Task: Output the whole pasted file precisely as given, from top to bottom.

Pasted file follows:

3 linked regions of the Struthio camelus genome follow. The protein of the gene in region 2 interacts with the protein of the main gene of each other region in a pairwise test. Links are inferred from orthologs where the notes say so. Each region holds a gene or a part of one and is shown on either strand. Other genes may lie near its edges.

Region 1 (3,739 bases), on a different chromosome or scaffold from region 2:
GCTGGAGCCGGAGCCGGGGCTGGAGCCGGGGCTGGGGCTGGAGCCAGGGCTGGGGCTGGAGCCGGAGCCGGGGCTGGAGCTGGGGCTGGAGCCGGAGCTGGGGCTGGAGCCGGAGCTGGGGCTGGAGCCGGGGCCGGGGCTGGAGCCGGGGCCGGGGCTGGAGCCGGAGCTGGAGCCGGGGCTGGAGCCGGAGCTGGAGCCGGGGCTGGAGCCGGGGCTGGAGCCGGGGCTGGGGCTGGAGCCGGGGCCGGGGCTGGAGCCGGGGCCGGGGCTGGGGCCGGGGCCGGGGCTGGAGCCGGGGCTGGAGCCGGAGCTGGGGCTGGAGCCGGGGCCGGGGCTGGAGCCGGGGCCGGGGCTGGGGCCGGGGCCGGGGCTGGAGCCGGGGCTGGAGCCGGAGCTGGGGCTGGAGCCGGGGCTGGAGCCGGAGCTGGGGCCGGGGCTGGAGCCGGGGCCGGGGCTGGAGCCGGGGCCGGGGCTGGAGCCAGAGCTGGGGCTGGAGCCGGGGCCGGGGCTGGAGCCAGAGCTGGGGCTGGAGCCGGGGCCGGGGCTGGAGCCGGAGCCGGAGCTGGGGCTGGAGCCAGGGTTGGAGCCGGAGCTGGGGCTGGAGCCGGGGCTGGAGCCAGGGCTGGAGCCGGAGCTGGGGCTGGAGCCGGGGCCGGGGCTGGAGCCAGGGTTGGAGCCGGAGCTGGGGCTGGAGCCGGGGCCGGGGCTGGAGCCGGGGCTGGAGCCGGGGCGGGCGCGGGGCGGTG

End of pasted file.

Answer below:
3 linked regions of the Struthio camelus genome follow. The protein of the gene in region 2 interacts with the protein of the main gene of each other region in a pairwise test. Links are inferred from orthologs where the notes say so. Each region holds a gene or a part of one and is shown on either strand. Other genes may lie near its edges.

Region 1 (3,739 bases), on a different chromosome or scaffold from region 2:
GCTGGAGCCGGAGCCGGGGCTGGAGCCGGGGCTGGGGCTGGAGCCAGGGCTGGGGCTGGAGCCGGAGCCGGGGCTGGAGCTGGGGCTGGAGCCGGAGCTGGGGCTGGAGCCGGAGCTGGGGCTGGAGCCGGGGCCGGGGCTGGAGCCGGGGCCGGGGCTGGAGCCGGAGCTGGAGCCGGGGCTGGAGCCGGAGCTGGAGCCGGGGCTGGAGCCGGGGCTGGAGCCGGGGCTGGGGCTGGAGCCGGGGCCGGGGCTGGAGCCGGGGCCGGGGCTGGGGCCGGGGCCGGGGCTGGAGCCGGGGCTGGAGCCGGAGCTGGGGCTGGAGCCGGGGCCGGGGCTGGAGCCGGGGCCGGGGCTGGGGCCGGGGCCGGGGCTGGAGCCGGGGCTGGAGCCGGAGCTGGGGCTGGAGCCGGGGCTGGAGCCGGAGCTGGGGCCGGGGCTGGAGCCGGGGCCGGGGCTGGAGCCGGGGCCGGGGCTGGAGCCAGAGCTGGGGCTGGAGCCGGGGCCGGGGCTGGAGCCAGAGCTGGGGCTGGAGCCGGGGCCGGGGCTGGAGCCGGAGCCGGAGCTGGGGCTGGAGCCAGGGTTGGAGCCGGAGCTGGGGCTGGAGCCGGGGCTGGAGCCAGGGCTGGAGCCGGAGCTGGGGCTGGAGCCGGGGCCGGGGCTGGAGCCAGGGTTGGAGCCGGAGCTGGGGCTGGAGCCGGGGCCGGGGCTGGAGCCGGGGCTGGAGCCGGGGCGGGCGCGGGGCGGTG